Swaine’s one key piece of advice? If you do one thing with your students, make sure they meet their readers, but not in focus groups, just talk to them.
Changes in production
Geoff Campbell, MD of the Mens division and Stuart Williams, MD of music & entertainment ran through some of the developments in the editorial production process since they’ve set up Bauer’s production ‘hub’. They have managed to streamline the reprographic house production process and have got picture editors working together on negotiation and supplier selection.
They manage variable production workflows while minimising freelance support. They still use freelance support for generating editorial content. Mojo, for example, has a core editorial team of 10, with two regular freelancers and a pool of 60-70 other writers they use.
Perhaps the most anticipated speaker of the day was Jane Bruton, editor-in-chief of Grazia. She provided 11 reasons why Grazia has been so successful:
- 10 hot news stories each week (mix of A list, high fashion + news)
- Build a ‘no-brow’ team – the newsiest fashion tean + fashionable news team!
- Create your own soap stories
- Leave an emotional memory (people like us)
- Nailing trends
- Stimulate debate
- Rev up the pace
- Sound like a weekly
- React to the times (recession response etc)
- Have good covers and finally…
- Be brave (cites recent Florence Welch augmented reality issue)
When asked about whether or not Grazia takes interns and work experience placement, she confirmed that they do, but advised hopeful applicants to not just approach the editor. Find the right person in charge of organising placements and make sure you do a stunning cover letter.
The final session was presented by Charlie Watson, head of digital content and Julian Linley, creative director. Watson outlined the four media trends for digital:
- Google (friend or foe): an emerging tool. Google Trends allows you to compare key words/brand (inc. key word suggestion tool). A free tool that gives you an instant idea of what people associate your brand with.
- Multimedia: they have defined 16 different types across their brands and markets which has an impact on the content distribution cycle
- New revenue streams: revenue diversification – editorial and marketing have to increase their business and financial savvy. Watson has created the following graph to illustrate the different models.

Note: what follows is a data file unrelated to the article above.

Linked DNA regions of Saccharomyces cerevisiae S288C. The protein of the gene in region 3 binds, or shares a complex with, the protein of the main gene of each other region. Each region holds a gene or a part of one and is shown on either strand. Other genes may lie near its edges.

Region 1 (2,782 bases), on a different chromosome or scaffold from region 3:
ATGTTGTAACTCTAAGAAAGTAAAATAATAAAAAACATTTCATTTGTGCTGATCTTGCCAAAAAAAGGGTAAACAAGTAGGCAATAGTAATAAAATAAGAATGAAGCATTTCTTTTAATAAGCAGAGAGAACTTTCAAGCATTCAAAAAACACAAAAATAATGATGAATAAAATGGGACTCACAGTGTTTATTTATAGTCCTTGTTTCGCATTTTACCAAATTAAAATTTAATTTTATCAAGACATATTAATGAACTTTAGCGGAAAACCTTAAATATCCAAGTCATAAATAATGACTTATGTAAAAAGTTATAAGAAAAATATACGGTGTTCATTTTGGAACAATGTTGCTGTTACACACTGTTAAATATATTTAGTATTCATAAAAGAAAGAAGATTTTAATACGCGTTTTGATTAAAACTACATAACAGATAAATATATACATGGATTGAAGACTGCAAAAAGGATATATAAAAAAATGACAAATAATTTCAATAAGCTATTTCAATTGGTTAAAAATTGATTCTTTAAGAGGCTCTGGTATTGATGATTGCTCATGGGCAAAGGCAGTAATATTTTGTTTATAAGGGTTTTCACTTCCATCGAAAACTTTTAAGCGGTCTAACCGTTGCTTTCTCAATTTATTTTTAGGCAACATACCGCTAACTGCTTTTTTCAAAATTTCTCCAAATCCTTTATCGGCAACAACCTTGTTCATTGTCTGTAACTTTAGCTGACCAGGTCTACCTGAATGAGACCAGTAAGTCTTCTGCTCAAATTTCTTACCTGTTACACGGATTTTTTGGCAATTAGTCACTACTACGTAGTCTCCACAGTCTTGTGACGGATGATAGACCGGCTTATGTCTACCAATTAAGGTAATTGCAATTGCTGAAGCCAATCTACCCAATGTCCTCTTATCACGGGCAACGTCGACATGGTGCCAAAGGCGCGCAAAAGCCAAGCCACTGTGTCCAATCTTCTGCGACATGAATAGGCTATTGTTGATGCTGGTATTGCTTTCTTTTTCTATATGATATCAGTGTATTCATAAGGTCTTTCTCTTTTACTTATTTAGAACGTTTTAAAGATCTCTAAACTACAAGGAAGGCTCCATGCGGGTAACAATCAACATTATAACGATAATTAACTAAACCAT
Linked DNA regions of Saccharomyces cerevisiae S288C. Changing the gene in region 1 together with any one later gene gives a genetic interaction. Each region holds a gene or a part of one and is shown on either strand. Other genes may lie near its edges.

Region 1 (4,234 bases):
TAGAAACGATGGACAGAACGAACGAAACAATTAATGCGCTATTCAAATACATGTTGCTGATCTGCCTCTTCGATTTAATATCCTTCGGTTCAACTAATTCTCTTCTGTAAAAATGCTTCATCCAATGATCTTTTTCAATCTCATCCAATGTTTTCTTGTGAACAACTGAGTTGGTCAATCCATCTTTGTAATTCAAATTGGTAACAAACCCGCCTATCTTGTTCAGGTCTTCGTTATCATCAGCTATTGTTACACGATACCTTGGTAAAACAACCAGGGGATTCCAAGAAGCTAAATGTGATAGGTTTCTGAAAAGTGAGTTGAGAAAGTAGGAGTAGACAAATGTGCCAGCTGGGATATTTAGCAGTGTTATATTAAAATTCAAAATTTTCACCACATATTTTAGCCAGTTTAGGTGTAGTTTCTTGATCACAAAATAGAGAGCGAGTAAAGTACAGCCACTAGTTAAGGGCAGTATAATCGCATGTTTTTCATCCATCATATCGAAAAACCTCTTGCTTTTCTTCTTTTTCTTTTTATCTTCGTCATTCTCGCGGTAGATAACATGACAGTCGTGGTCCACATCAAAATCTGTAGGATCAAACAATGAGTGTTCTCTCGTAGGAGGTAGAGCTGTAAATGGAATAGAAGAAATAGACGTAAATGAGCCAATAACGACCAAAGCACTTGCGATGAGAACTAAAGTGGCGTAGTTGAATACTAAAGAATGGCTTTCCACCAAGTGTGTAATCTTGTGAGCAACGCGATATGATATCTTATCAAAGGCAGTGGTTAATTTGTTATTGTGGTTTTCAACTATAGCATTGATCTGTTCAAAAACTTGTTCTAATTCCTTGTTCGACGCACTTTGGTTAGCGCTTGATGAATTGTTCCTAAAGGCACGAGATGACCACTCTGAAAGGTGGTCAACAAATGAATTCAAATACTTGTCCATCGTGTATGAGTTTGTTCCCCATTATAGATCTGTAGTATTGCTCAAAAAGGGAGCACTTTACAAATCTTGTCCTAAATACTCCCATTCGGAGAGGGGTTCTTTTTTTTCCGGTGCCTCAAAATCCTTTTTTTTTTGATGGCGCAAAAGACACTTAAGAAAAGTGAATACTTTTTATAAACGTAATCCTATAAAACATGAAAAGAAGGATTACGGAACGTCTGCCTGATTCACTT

- iPad – a mix of heaven + hell? Apple get 30% from app store and there are questions around the commercial reasons why they won’t support Flash.
Linley explained how most of their success online has been where they add value rather than replicating what’s in print and where they have a loyal readership. He cited the recent example from More magazine, where they asked their Facebook members to choose a cover star. They wanted Gaga. They got her. It was one of their bestselling issues ever.
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While the high failure rate is nothing new and therefore hardly worth mentioning unless the PTC were angling this to a bunch of beginners, these days of falling circulations do merit consideration.
Frankly you can hurl fancy buzzwords at me all day long, but myself stick to the old fashioned dictum which is that the content is king. Good, memorable stuff is what keeps people buying your mag because whenever they’re walking past a stand or shop there’s a chance they’ll recall a good/funny/interesting write-up and buy your mag on the strength of a thought. Some will even subscribe if convinced enough.
A ‘your letters’ section never did any harm either. People love the notion of getting some ramble they dreamed up into a popular mag; same goes for answering their letters and e-mails if they pose a question or grant an idea to staff. This responsiveness means more than some vacuous or thinly-disguised promoting tweet.
Oh and the graph at the bottom reminds me of The Day Today with Chris Morris. Sounds like PTC need lessons in avoiding oblique rubbish themselves eh?
Half that conference looks to resemble A-Level Business Studies; the hard part is having the talent behind you, because real talent is scarce. You can’t polish a turd; any mediocre or crap businessperson will slip up no matter how many of these ‘industry forums’ they attend. Oh and poor writers often stay that way, either being too lazy/awful/stupid to improve – that this dry rot hangs around so much in papers and mags is another thing to take on board.
What’s the most effective safeguarding strategy during this litigious world for self employed businessmen?